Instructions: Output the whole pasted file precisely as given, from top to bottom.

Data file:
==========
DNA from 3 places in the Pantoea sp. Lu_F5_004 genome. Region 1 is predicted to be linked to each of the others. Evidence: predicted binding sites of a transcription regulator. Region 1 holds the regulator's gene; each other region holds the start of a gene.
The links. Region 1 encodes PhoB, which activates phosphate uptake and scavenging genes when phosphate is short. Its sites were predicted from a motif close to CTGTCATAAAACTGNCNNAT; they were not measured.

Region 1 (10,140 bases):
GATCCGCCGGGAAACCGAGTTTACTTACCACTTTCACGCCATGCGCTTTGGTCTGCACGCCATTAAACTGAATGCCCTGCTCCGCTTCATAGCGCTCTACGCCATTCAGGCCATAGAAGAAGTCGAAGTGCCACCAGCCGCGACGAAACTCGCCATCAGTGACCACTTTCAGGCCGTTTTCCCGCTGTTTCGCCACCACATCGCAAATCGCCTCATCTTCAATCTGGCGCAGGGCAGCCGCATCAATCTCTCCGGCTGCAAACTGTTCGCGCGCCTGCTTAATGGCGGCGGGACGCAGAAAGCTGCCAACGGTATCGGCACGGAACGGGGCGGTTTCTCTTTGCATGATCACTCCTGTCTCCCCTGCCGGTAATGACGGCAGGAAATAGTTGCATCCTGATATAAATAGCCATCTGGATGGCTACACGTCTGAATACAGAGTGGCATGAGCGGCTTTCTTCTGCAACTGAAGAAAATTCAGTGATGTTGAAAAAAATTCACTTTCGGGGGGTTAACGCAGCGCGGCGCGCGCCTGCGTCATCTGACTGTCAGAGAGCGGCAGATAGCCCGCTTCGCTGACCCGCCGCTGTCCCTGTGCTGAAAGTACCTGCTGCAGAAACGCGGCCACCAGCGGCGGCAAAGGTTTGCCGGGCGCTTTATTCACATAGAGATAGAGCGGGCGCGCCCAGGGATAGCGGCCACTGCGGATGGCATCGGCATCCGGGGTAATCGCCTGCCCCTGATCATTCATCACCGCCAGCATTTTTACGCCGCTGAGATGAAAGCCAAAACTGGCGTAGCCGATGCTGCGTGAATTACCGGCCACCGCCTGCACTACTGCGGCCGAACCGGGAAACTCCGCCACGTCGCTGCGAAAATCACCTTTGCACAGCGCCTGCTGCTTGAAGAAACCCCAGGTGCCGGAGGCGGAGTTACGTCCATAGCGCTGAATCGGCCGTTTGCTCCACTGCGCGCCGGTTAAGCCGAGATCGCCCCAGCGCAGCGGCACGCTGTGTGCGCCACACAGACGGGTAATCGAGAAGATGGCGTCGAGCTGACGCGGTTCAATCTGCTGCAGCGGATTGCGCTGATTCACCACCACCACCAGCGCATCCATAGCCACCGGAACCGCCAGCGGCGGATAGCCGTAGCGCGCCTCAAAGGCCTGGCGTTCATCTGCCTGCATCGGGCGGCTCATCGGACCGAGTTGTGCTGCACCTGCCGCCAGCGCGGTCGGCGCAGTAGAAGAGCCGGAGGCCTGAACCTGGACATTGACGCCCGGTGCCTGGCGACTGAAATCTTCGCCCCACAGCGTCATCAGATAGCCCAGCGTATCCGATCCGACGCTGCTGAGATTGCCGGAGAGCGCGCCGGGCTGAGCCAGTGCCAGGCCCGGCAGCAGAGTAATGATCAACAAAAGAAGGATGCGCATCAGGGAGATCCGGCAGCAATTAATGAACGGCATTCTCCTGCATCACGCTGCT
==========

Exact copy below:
DNA from 3 places in the Pantoea sp. Lu_F5_004 genome. Region 1 is predicted to be linked to each of the others. Evidence: predicted binding sites of a transcription regulator. Region 1 holds the regulator's gene; each other region holds the start of a gene.
The links. Region 1 encodes PhoB, which activates phosphate uptake and scavenging genes when phosphate is short. Its sites were predicted from a motif close to CTGTCATAAAACTGNCNNAT; they were not measured.

Region 1 (10,140 bases):
GATCCGCCGGGAAACCGAGTTTACTTACCACTTTCACGCCATGCGCTTTGGTCTGCACGCCATTAAACTGAATGCCCTGCTCCGCTTCATAGCGCTCTACGCCATTCAGGCCATAGAAGAAGTCGAAGTGCCACCAGCCGCGACGAAACTCGCCATCAGTGACCACTTTCAGGCCGTTTTCCCGCTGTTTCGCCACCACATCGCAAATCGCCTCATCTTCAATCTGGCGCAGGGCAGCCGCATCAATCTCTCCGGCTGCAAACTGTTCGCGCGCCTGCTTAATGGCGGCGGGACGCAGAAAGCTGCCAACGGTATCGGCACGGAACGGGGCGGTTTCTCTTTGCATGATCACTCCTGTCTCCCCTGCCGGTAATGACGGCAGGAAATAGTTGCATCCTGATATAAATAGCCATCTGGATGGCTACACGTCTGAATACAGAGTGGCATGAGCGGCTTTCTTCTGCAACTGAAGAAAATTCAGTGATGTTGAAAAAAATTCACTTTCGGGGGGTTAACGCAGCGCGGCGCGCGCCTGCGTCATCTGACTGTCAGAGAGCGGCAGATAGCCCGCTTCGCTGACCCGCCGCTGTCCCTGTGCTGAAAGTACCTGCTGCAGAAACGCGGCCACCAGCGGCGGCAAAGGTTTGCCGGGCGCTTTATTCACATAGAGATAGAGCGGGCGCGCCCAGGGATAGCGGCCACTGCGGATGGCATCGGCATCCGGGGTAATCGCCTGCCCCTGATCATTCATCACCGCCAGCATTTTTACGCCGCTGAGATGAAAGCCAAAACTGGCGTAGCCGATGCTGCGTGAATTACCGGCCACCGCCTGCACTACTGCGGCCGAACCGGGAAACTCCGCCACGTCGCTGCGAAAATCACCTTTGCACAGCGCCTGCTGCTTGAAGAAACCCCAGGTGCCGGAGGCGGAGTTACGTCCATAGCGCTGAATCGGCCGTTTGCTCCACTGCGCGCCGGTTAAGCCGAGATCGCCCCAGCGCAGCGGCACGCTGTGTGCGCCACACAGACGGGTAATCGAGAAGATGGCGTCGAGCTGACGCGGTTCAATCTGCTGCAGCGGATTGCGCTGATTCACCACCACCACCAGCGCATCCATAGCCACCGGAACCGCCAGCGGCGGATAGCCGTAGCGCGCCTCAAAGGCCTGGCGTTCATCTGCCTGCATCGGGCGGCTCATCGGACCGAGTTGTGCTGCACCTGCCGCCAGCGCGGTCGGCGCAGTAGAAGAGCCGGAGGCCTGAACCTGGACATTGACGCCCGGTGCCTGGCGACTGAAATCTTCGCCCCACAGCGTCATCAGATAGCCCAGCGTATCCGATCCGACGCTGCTGAGATTGCCGGAGAGCGCGCCGGGCTGAGCCAGTGCCAGGCCCGGCAGCAGAGTAATGATCAACAAAAGAAGGATGCGCATCAGGGAGATCCGGCAGCAATTAATGAACGGCATTCTCCTGCATCACGCTGCT